From Old English to O’Hare: The busy ministry of Fr. Martin Chase

This slideshow requires JavaScript.

Given that Fordham professor Martin Chase, S.J., focuses on medieval studies in his scholarly work, it is fitting that he came to the Bronx by way of Denmark.

Though American-born, Fr. Chase was teaching at a Jesuit secondary school in the northern European country when the religious order shut down the school in 1999. He wanted to return to America, and had a strong interest in teaching at Fordham.

“I needed to come home,” Fr. Chase said. “And I had several friends at Fordham because of its strong medieval studies program.”

Fr. Chase soon joined their ranks as an associate professor in the English department. Among the courses he teaches is History of the English Language, which was the undergraduate class that first got him interested in Old English; this dialect has become one of his main areas of study.

“I got a little taste of it and thought it was really fun,” Fr. Chase said.

Fr. Chase teaches both an introductory Old English class and a course on Beowulf in Old English for more advanced students.

Though he realizes keeping students engaged in Old English is an uphill battle, Fr. Chase hopes students will see the language’s appeal through his passion for it.

“Plenty of students hate English of any kind, but if it’s something that the teacher really likes it’ll be a little bit more interesting,” Fr. Chase said.

Fr. Chase’s students say he makes Old English accessible to them.

“He acknowledged its difficulties while also showing how easy it can be to learn,” James Murtagh, FCRH ‘15 said.

Outside the classroom, Fr. Chase is one of Fordham’s faculty senators. He was appointed in early 2014, right before the group passed a final agreement on salary and benefits.

“The committee negotiated that extremely well,” Fr. Chase said.

As part of the Faculty Senate, Fr. Chase meets with his fellow senators once a month to debate various issues. Fordham’s faculty is not unionized, and so the senate helps the faculty give input on university governance. Aside from budgets, a big sticking point for the group is hiring.

“We argue with the administration about how many people we can afford to hire and what to build up,” Fr. Chase said.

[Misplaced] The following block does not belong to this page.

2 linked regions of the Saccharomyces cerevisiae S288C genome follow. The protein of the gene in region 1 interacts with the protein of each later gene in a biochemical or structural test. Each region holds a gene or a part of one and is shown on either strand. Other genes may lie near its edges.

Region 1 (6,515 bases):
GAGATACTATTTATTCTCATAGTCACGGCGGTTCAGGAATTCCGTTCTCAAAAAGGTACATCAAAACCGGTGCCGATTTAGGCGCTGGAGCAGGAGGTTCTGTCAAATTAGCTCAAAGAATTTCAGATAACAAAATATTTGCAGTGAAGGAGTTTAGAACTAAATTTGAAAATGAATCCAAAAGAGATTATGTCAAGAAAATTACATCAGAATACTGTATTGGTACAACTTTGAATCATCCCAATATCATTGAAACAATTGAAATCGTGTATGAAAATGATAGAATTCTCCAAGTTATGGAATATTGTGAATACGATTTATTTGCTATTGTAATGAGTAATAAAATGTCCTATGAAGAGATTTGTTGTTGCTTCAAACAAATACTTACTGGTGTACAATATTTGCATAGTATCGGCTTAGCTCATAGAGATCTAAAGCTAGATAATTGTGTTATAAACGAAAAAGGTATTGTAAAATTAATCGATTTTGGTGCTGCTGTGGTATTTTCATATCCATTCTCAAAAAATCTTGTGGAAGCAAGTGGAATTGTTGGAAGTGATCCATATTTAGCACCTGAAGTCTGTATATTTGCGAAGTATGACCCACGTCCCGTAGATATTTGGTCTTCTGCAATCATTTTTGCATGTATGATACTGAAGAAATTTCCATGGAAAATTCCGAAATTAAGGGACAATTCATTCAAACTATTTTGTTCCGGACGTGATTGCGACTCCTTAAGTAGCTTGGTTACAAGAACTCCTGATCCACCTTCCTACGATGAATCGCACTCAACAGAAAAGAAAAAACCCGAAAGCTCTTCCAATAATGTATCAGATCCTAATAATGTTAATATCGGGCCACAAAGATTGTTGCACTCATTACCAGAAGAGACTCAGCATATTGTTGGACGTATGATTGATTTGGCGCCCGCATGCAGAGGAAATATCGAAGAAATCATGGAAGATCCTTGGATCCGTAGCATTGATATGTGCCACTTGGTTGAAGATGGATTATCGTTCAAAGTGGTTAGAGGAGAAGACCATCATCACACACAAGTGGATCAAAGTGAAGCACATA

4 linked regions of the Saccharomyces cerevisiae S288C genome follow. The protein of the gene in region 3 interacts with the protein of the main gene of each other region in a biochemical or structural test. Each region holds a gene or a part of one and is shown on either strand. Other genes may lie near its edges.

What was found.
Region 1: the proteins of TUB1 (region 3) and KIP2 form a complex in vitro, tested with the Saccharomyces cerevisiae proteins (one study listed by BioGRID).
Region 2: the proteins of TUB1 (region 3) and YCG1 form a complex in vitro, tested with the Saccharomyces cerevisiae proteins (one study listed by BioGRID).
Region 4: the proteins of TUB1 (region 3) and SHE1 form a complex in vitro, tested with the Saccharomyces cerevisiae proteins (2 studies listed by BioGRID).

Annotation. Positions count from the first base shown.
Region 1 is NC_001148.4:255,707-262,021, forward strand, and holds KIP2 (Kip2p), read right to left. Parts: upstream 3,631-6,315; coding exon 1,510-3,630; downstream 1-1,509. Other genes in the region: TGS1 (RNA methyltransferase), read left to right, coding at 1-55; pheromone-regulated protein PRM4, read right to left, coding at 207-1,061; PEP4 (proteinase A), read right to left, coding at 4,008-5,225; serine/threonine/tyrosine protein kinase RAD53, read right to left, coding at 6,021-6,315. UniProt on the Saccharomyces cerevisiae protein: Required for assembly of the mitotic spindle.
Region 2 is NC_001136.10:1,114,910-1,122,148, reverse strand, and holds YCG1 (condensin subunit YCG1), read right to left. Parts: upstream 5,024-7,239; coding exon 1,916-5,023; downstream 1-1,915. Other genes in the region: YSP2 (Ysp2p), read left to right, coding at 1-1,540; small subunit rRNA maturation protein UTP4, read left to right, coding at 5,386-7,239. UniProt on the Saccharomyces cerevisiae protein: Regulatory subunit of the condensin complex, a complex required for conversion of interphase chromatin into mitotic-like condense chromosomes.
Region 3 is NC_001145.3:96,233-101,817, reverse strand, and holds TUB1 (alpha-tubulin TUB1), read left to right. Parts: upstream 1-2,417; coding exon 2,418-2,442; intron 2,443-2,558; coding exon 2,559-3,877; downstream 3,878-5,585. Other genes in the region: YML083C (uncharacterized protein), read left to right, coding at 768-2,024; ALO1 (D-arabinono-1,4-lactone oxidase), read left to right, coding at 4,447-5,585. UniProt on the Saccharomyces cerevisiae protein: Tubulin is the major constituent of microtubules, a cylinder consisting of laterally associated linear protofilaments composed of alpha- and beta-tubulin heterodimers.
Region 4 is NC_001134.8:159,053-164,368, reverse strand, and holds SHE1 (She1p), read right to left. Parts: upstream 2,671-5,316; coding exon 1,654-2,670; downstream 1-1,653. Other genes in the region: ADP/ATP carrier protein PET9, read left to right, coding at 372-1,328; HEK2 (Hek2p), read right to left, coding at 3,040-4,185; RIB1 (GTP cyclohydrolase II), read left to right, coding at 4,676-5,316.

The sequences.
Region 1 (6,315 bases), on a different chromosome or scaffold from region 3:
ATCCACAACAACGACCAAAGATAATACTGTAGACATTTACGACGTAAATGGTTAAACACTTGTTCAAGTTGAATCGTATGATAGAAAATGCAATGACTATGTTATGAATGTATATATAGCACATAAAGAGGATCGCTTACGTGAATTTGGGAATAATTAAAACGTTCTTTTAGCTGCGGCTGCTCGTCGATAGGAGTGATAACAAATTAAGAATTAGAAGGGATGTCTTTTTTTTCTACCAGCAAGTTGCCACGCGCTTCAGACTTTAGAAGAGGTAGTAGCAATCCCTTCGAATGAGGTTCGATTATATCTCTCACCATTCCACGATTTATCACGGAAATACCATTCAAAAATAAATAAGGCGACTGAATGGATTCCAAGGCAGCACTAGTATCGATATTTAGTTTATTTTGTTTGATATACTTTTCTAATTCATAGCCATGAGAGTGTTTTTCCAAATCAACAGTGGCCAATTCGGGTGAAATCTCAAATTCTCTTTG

Much of Fr. Chase’s time is also taken up with ministry work, as he is a resident minister in O’Hare Hall. He says he enjoys living among the students because the tone is more civilized when an adult is around.

“In my corridor there’s never a pizza box on the floor,” Fr. Chase said. “The students know an adult is going to see that.”

It was in O’Hare that Fr. Chase began his most visible service at Fordham. The 5:30 pm vigil mass that he celebrates every Saturday night in Keating Blue Chapel began as a service for O’Hare students; Fr. Jeffrey P. von Arx, who was dean of Fordham College at Rose Hill from 1998 to 2004, wanted there to be a mass in the dorm every week.

“Campus Ministry didn’t want to have it on Sunday, as it would compete too much with their program,” Fr. Chase said. “So they compromised on the Saturday night vigil mass.”

Fr. Chase substituted for Fr. von Arx when he was away, and when Fr. von Arx left to become president of Fairfield University, Fr. Chase took over. When O’Keefe Commons, which once contained a chapel, became strictly an event space, the mass was moved to Keating Blue Chapel.

The liturgy has no music, but for Fr. Chase this silence ensures that worship is at the forefront of parishioners’ minds.

“It’s nice to have a quiet mass,” Fr. Chase said. “The people are very prayerful.”

Many faculty members regularly attend Fr. Chase’s vigil. William Gould, assistant dean of juniors, said he valued the mass, and Fr. Chase’s message.

“Fr. Chase is one of my favorite Jesuits,” Dean Gould said in an email. “I find his homilies to be a consistent source of insight and inspiration.”

In his role on campus as a spiritual director, Fr. Chase combines the roles of preacher and teacher. He, like many priests at Fordham, meets with students, faculty and Jesuit scholastics to advise them on their faith lives, in a longstanding Jesuit tradition.

“We make a big deal of it,” Fr. Chase said. “It’s part of our own training.”

Fr. Chase paraphrased the literary critic Northrop Frye in summing up his work at Fordham.

“I attempt to re-create the subject in the student’s mind, and my strategy in doing this is first of all to get the student to recognize what he already potentially knows,” Fr. Chase said.

Advertisements